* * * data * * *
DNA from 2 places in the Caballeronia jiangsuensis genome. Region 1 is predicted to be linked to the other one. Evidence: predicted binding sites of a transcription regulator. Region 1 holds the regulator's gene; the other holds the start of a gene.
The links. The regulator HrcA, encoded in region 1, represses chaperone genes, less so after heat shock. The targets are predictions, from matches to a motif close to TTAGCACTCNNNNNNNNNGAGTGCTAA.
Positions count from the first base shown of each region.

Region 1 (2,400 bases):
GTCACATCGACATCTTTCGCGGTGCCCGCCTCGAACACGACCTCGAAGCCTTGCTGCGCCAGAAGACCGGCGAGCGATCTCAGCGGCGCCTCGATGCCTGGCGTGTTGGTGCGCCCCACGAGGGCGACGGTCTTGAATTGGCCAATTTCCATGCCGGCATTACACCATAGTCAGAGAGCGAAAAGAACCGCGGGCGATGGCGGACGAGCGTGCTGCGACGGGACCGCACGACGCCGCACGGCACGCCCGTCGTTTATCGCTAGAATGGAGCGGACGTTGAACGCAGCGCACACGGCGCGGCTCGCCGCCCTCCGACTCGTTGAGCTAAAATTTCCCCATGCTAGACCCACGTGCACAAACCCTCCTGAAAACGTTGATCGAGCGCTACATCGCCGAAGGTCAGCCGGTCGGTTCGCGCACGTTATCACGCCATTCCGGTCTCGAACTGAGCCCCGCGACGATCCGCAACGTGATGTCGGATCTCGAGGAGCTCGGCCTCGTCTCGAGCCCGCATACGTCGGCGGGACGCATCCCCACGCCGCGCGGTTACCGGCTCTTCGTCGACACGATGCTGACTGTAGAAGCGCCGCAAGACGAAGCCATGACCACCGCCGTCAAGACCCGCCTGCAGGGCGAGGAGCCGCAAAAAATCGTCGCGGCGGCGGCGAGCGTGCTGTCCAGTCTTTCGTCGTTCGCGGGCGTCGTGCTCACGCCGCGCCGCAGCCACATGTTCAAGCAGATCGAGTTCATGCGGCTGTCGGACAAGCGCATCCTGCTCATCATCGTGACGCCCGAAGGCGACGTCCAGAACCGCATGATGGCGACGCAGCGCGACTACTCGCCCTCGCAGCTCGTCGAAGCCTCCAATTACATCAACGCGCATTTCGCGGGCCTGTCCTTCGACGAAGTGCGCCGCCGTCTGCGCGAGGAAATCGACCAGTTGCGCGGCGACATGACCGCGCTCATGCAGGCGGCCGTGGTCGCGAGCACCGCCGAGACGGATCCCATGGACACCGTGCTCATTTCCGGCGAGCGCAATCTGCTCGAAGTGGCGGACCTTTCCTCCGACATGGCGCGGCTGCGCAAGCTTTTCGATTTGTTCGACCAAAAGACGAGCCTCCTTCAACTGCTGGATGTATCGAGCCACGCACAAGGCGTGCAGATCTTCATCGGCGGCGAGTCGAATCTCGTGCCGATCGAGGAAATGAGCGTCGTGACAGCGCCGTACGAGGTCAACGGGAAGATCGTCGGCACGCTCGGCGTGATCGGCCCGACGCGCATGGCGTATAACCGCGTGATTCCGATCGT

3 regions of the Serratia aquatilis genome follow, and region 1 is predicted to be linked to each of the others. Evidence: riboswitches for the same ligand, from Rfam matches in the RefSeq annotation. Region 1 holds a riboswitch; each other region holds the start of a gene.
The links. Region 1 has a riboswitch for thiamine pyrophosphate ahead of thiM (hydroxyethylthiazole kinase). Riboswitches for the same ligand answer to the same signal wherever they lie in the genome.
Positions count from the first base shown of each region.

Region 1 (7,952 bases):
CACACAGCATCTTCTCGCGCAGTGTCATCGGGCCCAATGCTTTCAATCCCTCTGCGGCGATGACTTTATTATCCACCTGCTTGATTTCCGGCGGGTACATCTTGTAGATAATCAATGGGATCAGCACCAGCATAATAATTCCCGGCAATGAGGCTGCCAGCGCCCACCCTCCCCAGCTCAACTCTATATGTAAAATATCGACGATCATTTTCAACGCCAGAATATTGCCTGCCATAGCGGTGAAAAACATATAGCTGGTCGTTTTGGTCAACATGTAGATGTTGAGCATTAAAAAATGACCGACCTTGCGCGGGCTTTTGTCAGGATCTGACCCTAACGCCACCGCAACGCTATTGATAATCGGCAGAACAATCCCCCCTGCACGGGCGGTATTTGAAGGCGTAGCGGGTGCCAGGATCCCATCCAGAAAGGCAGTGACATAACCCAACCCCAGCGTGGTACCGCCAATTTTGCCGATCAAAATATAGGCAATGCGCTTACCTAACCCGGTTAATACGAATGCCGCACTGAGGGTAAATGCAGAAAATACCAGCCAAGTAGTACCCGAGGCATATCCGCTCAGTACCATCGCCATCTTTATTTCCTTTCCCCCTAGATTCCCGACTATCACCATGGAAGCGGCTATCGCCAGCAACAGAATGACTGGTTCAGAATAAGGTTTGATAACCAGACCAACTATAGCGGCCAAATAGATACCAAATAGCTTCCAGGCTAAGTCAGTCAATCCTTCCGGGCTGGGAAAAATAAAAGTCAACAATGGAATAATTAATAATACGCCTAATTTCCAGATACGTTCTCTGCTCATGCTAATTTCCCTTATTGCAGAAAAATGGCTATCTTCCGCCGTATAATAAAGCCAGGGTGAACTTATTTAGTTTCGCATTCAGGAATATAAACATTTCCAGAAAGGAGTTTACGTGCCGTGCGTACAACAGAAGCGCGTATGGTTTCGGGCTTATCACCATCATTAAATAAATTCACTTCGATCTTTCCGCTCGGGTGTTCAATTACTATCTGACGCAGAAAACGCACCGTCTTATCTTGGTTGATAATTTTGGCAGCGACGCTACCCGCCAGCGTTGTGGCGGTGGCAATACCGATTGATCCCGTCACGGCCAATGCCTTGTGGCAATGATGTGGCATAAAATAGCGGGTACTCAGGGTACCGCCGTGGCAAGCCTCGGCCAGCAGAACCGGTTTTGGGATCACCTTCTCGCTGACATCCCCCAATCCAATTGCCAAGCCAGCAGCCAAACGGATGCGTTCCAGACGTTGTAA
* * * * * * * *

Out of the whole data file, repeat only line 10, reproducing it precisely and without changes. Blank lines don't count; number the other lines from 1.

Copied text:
CACACAGCATCTTCTCGCGCAGTGTCATCGGGCCCAATGCTTTCAATCCCTCTGCGGCGATGACTTTATTATCCACCTGCTTGATTTCCGGCGGGTACATCTTGTAGATAATCAATGGGATCAGCACCAGCATAATAATTCCCGGCAATGAGGCTGCCAGCGCCCACCCTCCCCAGCTCAACTCTATATGTAAAATATCGACGATCATTTTCAACGCCAGAATATTGCCTGCCATAGCGGTGAAAAACATATAGCTGGTCGTTTTGGTCAACATGTAGATGTTGAGCATTAAAAAATGACCGACCTTGCGCGGGCTTTTGTCAGGATCTGACCCTAACGCCACCGCAACGCTATTGATAATCGGCAGAACAATCCCCCCTGCACGGGCGGTATTTGAAGGCGTAGCGGGTGCCAGGATCCCATCCAGAAAGGCAGTGACATAACCCAACCCCAGCGTGGTACCGCCAATTTTGCCGATCAAAATATAGGCAATGCGCTTACCTAACCCGGTTAATACGAATGCCGCACTGAGGGTAAATGCAGAAAATACCAGCCAAGTAGTACCCGAGGCATATCCGCTCAGTACCATCGCCATCTTTATTTCCTTTCCCCCTAGATTCCCGACTATCACCATGGAAGCGGCTATCGCCAGCAACAGAATGACTGGTTCAGAATAAGGTTTGATAACCAGACCAACTATAGCGGCCAAATAGATACCAAATAGCTTCCAGGCTAAGTCAGTCAATCCTTCCGGGCTGGGAAAAATAAAAGTCAACAATGGAATAATTAATAATACGCCTAATTTCCAGATACGTTCTCTGCTCATGCTAATTTCCCTTATTGCAGAAAAATGGCTATCTTCCGCCGTATAATAAAGCCAGGGTGAACTTATTTAGTTTCGCATTCAGGAATATAAACATTTCCAGAAAGGAGTTTACGTGCCGTGCGTACAACAGAAGCGCGTATGGTTTCGGGCTTATCACCATCATTAAATAAATTCACTTCGATCTTTCCGCTCGGGTGTTCAATTACTATCTGACGCAGAAAACGCACCGTCTTATCTTGGTTGATAATTTTGGCAGCGACGCTACCCGCCAGCGTTGTGGCGGTGGCAATACCGATTGATCCCGTCACGGCCAATGCCTTGTGGCAATGATGTGGCATAAAATAGCGGGTACTCAGGGTACCGCCGTGGCAAGCCTCGGCCAGCAGAACCGGTTTTGGGATCACCTTCTCGCTGACATCCCCCAATCCAATTGCCAAGCCAGCAGCCAAACGGATGCGTTCCAGACGTTGTAA